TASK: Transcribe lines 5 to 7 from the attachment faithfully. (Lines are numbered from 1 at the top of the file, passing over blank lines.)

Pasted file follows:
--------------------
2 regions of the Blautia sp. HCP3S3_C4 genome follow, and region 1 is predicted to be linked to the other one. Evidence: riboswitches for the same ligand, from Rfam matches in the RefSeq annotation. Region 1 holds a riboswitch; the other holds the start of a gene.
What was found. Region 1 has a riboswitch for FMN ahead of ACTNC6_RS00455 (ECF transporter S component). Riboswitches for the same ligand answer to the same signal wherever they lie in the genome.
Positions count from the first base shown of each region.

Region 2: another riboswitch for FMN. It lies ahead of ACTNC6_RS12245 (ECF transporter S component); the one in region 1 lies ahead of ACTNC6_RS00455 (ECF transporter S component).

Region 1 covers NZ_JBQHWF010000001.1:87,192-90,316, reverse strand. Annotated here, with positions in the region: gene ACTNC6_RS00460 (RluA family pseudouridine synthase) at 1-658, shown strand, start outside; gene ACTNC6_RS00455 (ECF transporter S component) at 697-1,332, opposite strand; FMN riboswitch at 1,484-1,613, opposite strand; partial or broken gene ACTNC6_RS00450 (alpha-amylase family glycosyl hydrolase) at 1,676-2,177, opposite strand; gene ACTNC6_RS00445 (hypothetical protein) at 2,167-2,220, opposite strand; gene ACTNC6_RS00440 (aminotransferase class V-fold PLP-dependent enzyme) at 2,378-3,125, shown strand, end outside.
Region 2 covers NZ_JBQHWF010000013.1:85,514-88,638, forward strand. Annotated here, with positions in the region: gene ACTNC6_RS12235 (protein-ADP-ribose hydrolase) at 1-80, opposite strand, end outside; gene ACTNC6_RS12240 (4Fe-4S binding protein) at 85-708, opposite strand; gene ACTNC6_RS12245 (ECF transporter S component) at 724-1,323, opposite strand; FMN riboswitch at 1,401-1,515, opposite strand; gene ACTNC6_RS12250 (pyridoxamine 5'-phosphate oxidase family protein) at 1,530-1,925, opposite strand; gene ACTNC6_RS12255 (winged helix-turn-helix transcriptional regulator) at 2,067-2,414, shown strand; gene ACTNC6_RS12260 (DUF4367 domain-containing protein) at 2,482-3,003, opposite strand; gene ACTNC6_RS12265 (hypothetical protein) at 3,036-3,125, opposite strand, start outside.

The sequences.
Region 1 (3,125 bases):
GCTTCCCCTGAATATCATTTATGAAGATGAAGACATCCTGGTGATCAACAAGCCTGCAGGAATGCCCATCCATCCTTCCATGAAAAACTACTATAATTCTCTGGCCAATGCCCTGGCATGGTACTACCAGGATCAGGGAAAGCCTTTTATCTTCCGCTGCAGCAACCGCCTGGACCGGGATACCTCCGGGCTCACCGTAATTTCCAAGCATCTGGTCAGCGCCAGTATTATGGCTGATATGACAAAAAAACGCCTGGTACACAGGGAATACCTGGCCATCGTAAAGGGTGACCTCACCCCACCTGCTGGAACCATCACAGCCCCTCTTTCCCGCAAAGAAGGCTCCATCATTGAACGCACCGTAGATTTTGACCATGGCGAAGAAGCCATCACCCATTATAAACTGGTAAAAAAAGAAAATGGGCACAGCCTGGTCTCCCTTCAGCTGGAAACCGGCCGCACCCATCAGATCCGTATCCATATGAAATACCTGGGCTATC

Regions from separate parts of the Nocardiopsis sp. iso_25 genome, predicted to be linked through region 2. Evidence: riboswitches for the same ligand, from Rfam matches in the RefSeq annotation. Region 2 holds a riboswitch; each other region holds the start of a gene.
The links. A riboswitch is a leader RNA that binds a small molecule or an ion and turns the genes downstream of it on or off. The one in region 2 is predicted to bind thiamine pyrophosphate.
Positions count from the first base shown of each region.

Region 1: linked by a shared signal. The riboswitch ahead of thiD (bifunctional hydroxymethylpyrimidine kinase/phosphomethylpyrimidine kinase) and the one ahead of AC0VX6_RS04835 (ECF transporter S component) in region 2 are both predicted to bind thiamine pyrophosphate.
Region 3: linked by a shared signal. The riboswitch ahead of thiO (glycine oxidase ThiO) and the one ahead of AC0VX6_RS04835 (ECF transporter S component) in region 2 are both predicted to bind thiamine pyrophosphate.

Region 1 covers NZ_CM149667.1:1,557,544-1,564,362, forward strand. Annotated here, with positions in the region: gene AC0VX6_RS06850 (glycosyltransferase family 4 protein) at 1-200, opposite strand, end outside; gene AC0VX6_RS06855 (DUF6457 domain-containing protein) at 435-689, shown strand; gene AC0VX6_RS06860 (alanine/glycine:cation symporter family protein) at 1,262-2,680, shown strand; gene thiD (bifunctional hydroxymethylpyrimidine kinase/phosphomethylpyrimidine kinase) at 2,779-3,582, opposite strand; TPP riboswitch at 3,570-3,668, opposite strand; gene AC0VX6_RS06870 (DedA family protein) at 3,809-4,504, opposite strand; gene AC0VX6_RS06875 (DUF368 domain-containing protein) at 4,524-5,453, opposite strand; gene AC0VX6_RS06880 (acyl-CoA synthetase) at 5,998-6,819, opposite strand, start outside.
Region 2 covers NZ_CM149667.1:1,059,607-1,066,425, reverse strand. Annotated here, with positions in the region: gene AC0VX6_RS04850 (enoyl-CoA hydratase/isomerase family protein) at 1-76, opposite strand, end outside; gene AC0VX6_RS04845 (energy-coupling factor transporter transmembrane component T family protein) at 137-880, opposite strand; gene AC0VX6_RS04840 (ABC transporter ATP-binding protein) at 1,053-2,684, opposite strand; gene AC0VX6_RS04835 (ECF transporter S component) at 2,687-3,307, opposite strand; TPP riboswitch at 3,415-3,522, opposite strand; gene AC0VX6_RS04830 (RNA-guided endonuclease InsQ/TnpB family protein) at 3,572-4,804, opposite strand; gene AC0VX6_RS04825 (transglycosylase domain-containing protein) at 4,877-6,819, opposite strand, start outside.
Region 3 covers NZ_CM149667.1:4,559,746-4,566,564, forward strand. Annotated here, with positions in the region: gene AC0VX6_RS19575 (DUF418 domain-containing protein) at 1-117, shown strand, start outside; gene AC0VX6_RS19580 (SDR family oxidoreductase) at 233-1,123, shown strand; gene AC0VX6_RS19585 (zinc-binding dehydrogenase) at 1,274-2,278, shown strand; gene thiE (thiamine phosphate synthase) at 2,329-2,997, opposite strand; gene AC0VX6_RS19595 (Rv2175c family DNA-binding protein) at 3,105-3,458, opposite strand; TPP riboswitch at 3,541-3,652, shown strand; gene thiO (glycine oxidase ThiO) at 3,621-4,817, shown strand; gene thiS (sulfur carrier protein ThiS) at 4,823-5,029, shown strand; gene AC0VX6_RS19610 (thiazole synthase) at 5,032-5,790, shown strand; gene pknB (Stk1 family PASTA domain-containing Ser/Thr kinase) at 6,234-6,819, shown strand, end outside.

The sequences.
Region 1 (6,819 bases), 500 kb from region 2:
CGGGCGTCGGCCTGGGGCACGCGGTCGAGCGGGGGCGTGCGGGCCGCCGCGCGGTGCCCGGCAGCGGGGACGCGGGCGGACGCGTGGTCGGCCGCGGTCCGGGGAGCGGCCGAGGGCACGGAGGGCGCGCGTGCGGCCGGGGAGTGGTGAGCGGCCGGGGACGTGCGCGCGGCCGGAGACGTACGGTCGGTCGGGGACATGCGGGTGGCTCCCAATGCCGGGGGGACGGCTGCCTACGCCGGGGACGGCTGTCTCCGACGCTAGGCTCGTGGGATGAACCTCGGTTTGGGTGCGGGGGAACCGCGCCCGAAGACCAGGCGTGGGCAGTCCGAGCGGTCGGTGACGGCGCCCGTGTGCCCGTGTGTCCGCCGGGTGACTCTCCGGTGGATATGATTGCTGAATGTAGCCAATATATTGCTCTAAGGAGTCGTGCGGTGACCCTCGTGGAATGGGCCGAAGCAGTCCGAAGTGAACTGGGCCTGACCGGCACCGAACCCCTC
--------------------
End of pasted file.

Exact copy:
Region 1 covers NZ_JBQHWF010000001.1:87,192-90,316, reverse strand. Annotated here, with positions in the region: gene ACTNC6_RS00460 (RluA family pseudouridine synthase) at 1-658, shown strand, start outside; gene ACTNC6_RS00455 (ECF transporter S component) at 697-1,332, opposite strand; FMN riboswitch at 1,484-1,613, opposite strand; partial or broken gene ACTNC6_RS00450 (alpha-amylase family glycosyl hydrolase) at 1,676-2,177, opposite strand; gene ACTNC6_RS00445 (hypothetical protein) at 2,167-2,220, opposite strand; gene ACTNC6_RS00440 (aminotransferase class V-fold PLP-dependent enzyme) at 2,378-3,125, shown strand, end outside.
Region 2 covers NZ_JBQHWF010000013.1:85,514-88,638, forward strand. Annotated here, with positions in the region: gene ACTNC6_RS12235 (protein-ADP-ribose hydrolase) at 1-80, opposite strand, end outside; gene ACTNC6_RS12240 (4Fe-4S binding protein) at 85-708, opposite strand; gene ACTNC6_RS12245 (ECF transporter S component) at 724-1,323, opposite strand; FMN riboswitch at 1,401-1,515, opposite strand; gene ACTNC6_RS12250 (pyridoxamine 5'-phosphate oxidase family protein) at 1,530-1,925, opposite strand; gene ACTNC6_RS12255 (winged helix-turn-helix transcriptional regulator) at 2,067-2,414, shown strand; gene ACTNC6_RS12260 (DUF4367 domain-containing protein) at 2,482-3,003, opposite strand; gene ACTNC6_RS12265 (hypothetical protein) at 3,036-3,125, opposite strand, start outside.

The sequences.